By, Emily Wentzel
Plant Science 211, NDSU, Fall 2011

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Examples of Orchids
picture of orchid picture of orchid picture of orchid
Orange Orchid Pink Orchid White Orchid


Most orchids are grown for their beautiful flowers, but the seedpods of the Vanilla orchid provide the popular flavoring. Most of the orchids commonly found for sale are hybrids that have been created specifically for their flowers and ease of care in homes and offices.

For centuries, people all over the world have fallen in love with their flowers. They have bright colors, unique shapes that you can’t find anywhere else, and enchanting smells have evolved to attract pollinators. Many have a relationship with a single type of insect or bird that can pollinate their flowers.

Orchids can be found in the equatorial tropics, the arctic tundra, and everywhere in between.  Unlike most plants, they do not grow in soil, but high above ground in their natural environment. Their roots attach to trees or rocks where they capture moisture and nutrients that wash over them in the rainforest. Most cultivated orchids are native to the tropics. Because these tropical orchids usually grow high in the trees, rather than on the forest floor, they are accustomed to good air circulation and plenty of light.  They prefer a 12-hour day, all year-round, and require a high intensity of light.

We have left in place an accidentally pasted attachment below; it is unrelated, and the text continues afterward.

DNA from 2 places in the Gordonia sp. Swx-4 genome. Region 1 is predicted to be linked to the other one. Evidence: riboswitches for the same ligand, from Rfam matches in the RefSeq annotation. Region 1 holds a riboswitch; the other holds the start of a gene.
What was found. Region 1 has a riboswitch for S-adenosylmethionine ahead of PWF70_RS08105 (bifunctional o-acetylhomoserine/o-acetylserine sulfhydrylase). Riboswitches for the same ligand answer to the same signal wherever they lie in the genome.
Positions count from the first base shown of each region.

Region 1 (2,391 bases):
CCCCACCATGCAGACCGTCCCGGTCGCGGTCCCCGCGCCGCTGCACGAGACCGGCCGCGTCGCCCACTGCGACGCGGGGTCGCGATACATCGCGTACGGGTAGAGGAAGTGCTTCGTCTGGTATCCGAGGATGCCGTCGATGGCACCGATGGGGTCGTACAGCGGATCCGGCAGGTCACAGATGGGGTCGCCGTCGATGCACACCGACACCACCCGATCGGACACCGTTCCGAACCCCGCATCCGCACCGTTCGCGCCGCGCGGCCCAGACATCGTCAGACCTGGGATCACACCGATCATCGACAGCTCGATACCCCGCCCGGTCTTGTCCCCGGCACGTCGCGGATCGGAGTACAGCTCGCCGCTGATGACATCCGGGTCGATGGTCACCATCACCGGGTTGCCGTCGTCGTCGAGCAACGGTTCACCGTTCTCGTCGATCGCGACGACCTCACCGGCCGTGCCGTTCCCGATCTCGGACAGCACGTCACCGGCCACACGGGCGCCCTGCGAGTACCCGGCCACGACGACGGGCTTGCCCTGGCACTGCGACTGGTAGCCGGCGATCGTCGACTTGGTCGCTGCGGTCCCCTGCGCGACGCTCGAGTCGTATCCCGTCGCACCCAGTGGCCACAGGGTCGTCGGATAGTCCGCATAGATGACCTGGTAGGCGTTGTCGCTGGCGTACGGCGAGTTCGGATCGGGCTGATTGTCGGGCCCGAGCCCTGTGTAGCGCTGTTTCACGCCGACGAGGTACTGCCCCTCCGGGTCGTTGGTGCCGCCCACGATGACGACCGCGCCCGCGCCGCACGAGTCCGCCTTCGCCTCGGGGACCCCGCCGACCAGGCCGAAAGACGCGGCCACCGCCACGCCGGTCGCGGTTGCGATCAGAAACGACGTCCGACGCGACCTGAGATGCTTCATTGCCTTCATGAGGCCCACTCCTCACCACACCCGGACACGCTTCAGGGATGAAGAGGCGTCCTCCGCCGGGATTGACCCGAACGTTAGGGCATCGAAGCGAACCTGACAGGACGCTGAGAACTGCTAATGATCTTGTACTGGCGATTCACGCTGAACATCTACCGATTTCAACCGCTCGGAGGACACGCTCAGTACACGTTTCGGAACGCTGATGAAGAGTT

Orchids are usually grouped into two broad categories that characterize their growth habits monopodial and sympodial.  Monopodial orchids have a single, upright stem, with and opposite leaf arraignment. The flower stem appears from the base of the uppermost leaves. Examples of orchids with this growth habit include the phalaenopsis and vandas.  The more common and well known growth habit is sympodial. These orchids grow horizontally, sending out new shoots from the old rhizome. They things called pseudobulbs, which are swollen shoots that store water and nutrients to help the plant survive long droughts. Sympodial orchids include cattleya, cymbidium, oncidium and dendrobium.